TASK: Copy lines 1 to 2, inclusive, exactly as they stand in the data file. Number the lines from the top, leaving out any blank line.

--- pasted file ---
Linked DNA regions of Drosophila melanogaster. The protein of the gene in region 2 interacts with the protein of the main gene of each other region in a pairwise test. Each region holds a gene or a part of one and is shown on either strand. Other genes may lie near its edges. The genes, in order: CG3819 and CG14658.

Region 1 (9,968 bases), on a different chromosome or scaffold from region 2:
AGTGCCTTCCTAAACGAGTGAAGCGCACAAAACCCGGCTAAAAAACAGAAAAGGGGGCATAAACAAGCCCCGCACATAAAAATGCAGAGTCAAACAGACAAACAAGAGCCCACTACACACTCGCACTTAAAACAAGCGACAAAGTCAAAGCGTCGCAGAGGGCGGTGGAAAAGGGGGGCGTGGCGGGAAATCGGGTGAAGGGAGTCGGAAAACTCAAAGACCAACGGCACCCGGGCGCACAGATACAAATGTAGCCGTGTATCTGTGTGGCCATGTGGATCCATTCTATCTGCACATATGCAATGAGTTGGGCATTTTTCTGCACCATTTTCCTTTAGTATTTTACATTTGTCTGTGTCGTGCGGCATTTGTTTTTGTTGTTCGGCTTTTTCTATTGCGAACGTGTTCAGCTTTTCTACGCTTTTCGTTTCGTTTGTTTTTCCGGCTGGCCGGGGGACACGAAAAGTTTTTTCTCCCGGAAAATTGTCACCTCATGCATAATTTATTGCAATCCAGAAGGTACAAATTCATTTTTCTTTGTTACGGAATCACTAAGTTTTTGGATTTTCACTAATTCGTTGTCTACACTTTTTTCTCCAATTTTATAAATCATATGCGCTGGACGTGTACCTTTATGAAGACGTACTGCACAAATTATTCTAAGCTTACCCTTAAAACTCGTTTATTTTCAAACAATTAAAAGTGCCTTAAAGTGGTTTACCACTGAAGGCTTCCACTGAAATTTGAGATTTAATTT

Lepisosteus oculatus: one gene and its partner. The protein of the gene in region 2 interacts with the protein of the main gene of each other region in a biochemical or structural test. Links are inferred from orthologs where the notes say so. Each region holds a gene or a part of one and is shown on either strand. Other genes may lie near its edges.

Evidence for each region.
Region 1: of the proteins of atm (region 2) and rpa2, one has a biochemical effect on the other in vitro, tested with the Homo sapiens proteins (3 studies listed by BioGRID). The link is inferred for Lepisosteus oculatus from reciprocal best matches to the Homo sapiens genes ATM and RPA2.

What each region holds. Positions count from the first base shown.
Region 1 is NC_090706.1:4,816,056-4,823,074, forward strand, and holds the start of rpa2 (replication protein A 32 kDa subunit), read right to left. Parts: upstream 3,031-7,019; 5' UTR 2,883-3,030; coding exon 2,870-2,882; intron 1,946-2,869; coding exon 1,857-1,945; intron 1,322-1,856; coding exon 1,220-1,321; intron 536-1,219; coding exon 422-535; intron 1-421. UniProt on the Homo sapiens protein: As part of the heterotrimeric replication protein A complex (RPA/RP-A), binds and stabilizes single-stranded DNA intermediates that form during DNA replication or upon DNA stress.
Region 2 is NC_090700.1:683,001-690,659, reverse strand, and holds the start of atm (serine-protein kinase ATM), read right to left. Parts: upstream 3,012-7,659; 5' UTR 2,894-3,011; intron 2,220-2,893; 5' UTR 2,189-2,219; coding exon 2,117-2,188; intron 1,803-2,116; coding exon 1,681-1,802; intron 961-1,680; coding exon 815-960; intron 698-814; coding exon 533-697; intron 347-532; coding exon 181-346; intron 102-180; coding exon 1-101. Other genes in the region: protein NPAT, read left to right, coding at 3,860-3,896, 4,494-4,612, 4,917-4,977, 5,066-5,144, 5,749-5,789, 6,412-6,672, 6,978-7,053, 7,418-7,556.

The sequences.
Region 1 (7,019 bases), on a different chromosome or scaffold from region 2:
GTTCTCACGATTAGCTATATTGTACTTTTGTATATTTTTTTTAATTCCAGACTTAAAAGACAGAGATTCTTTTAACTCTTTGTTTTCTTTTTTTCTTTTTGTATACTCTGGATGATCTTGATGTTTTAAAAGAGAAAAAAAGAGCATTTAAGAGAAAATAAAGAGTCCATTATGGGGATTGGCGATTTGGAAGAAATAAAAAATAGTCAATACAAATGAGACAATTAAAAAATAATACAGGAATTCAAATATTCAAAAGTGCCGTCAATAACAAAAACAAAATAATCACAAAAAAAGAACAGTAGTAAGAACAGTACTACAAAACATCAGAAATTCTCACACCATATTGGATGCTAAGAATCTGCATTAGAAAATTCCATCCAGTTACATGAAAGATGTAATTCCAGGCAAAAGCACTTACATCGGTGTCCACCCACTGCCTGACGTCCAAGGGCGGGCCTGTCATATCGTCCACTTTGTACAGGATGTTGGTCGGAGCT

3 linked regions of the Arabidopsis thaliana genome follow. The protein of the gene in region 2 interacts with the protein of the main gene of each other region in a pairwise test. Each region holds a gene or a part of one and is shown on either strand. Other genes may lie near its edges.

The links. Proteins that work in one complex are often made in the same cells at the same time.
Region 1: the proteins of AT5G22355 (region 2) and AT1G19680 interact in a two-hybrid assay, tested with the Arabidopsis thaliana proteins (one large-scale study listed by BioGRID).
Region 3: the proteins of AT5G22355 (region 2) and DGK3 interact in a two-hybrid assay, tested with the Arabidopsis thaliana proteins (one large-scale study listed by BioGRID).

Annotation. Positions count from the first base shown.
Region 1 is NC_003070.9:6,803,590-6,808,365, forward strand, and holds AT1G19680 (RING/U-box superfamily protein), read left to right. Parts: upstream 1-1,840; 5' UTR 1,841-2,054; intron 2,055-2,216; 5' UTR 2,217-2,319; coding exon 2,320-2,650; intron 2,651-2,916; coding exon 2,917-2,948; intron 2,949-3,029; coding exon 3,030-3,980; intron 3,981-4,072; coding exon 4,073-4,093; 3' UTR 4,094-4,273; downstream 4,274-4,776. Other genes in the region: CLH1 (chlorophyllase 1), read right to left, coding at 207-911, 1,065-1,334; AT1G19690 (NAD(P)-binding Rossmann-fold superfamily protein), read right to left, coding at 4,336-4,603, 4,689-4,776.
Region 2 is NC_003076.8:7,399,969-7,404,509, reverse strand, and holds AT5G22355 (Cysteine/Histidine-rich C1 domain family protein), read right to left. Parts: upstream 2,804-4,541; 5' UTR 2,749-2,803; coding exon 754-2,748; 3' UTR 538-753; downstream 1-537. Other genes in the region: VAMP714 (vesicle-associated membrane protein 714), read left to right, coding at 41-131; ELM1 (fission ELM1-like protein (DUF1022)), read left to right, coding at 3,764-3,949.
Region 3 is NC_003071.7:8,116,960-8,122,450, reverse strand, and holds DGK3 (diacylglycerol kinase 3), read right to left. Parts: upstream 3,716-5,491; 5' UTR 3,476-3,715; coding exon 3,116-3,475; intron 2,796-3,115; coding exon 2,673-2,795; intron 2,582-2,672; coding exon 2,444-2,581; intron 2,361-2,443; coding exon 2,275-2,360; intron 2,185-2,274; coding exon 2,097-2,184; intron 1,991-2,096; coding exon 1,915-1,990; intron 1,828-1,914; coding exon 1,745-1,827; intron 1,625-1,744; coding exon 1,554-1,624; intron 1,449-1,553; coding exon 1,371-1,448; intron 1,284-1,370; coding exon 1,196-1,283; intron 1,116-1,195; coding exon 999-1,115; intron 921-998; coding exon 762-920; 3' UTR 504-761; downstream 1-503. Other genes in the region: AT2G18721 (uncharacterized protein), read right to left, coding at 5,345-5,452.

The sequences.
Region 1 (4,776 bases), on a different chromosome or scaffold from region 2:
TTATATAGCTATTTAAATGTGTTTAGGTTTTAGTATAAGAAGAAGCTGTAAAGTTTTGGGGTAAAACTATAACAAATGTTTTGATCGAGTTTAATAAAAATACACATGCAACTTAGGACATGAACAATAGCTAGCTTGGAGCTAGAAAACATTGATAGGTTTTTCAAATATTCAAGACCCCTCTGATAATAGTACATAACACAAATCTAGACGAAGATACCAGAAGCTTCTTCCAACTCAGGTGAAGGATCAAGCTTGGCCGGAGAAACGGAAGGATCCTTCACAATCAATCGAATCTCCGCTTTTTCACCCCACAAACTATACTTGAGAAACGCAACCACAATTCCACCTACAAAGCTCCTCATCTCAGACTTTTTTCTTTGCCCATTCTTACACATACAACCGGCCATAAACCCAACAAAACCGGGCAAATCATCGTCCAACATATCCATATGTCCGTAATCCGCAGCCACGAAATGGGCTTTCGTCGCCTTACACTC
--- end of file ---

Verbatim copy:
Linked DNA regions of Drosophila melanogaster. The protein of the gene in region 2 interacts with the protein of the main gene of each other region in a pairwise test. Each region holds a gene or a part of one and is shown on either strand. Other genes may lie near its edges. The genes, in order: CG3819 and CG14658.

Region 1 (9,968 bases), on a different chromosome or scaffold from region 2: